Audit Process


Responsible Sourcing Audit Process

To help verify that the requirements in our Standards for Suppliers are met, we’ve invested in comprehensive social audits across our global supply chain. Our audits review a factory’s practices to verify that:

  • They meet or exceed our requirements
  • All labor is voluntary
  • Children aren’t used in the production of merchandise for Walmart
  • Workers are properly paid for all hours worked
  • Hours aren’t excessive and are consistent with local laws or regulations
  • Factories provide safe and healthy working conditions

Walmart’s responsible sourcing audits are conducted in facilities that produce direct import merchandise, Walmart-owned, proprietary or exclusive brands, Walmart branded merchandise and merchandise that is nonbranded. Walmart also reserves the right to inspect the facilities of any supplier outside this scope at any time.

All of our facility social audits are conducted by independent accredited and internationally recognized auditing firms. Facilities are then re-audited every six to 24 months, depending on the findings of the previous audits. To make our auditing program more effective, we focus our efforts on unannounced audits.

The social audit results are assigned a color rating by the Responsible Sourcing team, based on type and severity of issues found. Walmart uses these ratings to help make decisions about suppliers and factories – whether to develop them, make them a preferred supplier or to stop doing business with them.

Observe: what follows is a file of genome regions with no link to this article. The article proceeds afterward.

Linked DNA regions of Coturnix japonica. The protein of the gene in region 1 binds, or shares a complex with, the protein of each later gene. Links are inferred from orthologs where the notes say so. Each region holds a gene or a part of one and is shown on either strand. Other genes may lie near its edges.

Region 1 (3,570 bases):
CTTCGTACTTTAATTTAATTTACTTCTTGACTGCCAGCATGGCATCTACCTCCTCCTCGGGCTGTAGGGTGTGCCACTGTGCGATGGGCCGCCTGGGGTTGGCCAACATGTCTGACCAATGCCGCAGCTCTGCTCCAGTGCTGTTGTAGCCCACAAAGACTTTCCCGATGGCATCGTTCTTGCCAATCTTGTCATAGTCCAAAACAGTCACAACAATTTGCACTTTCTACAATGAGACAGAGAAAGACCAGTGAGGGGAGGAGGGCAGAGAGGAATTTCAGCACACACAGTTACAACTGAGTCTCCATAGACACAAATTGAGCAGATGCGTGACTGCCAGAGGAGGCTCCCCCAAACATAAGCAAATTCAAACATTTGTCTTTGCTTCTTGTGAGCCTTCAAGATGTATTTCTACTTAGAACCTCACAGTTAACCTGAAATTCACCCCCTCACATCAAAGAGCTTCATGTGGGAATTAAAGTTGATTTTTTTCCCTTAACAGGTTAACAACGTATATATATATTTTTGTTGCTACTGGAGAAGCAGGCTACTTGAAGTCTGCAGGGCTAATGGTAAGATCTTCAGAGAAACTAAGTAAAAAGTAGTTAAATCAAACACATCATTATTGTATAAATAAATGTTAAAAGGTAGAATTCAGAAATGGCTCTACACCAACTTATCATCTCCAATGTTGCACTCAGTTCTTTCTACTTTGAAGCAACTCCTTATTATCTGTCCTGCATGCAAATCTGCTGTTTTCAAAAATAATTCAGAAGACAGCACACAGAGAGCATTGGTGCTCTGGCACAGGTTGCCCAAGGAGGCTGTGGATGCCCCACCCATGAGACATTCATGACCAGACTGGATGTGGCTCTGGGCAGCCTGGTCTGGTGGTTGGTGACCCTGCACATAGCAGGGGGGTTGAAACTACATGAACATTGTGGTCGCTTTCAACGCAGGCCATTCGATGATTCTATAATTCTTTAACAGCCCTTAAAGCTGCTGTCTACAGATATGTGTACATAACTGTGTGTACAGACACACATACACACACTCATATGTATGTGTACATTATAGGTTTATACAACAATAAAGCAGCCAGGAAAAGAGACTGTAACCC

• Green: minor to no violations; the factory will be re-audited within two years.
  • Yellow: medium-risk violations; the factory will be re-audited within one year.
  • Orange: higher-risk violations; the factory will be re-audited within six months; if factories receive three orange ratings in a two-year period, the factory may be disapproved and prohibited from doing business with Walmart for at least one year, after which they must pass a reactivation audit and receive a green or yellow rating.
  • Red: most serious violations; may warrant no future business with Walmart.
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In 2013, 20,322 assessments were conducted across 15,027 active factories. Of these, 1,016 were conducted through the ILO/Better Works Program or the International Council of Toy Industries CARE process. If a factory fails to meet our Standards for Suppliers, it must take corrective action to improve its performance or the factory may not be permitted to produce Walmart merchandise.

A risk-based approach to audits

In 2014, we’ll begin the process of moving to a risk-based system, whereby our auditing scope and content will evolve each year to more effectively address current industry challenges.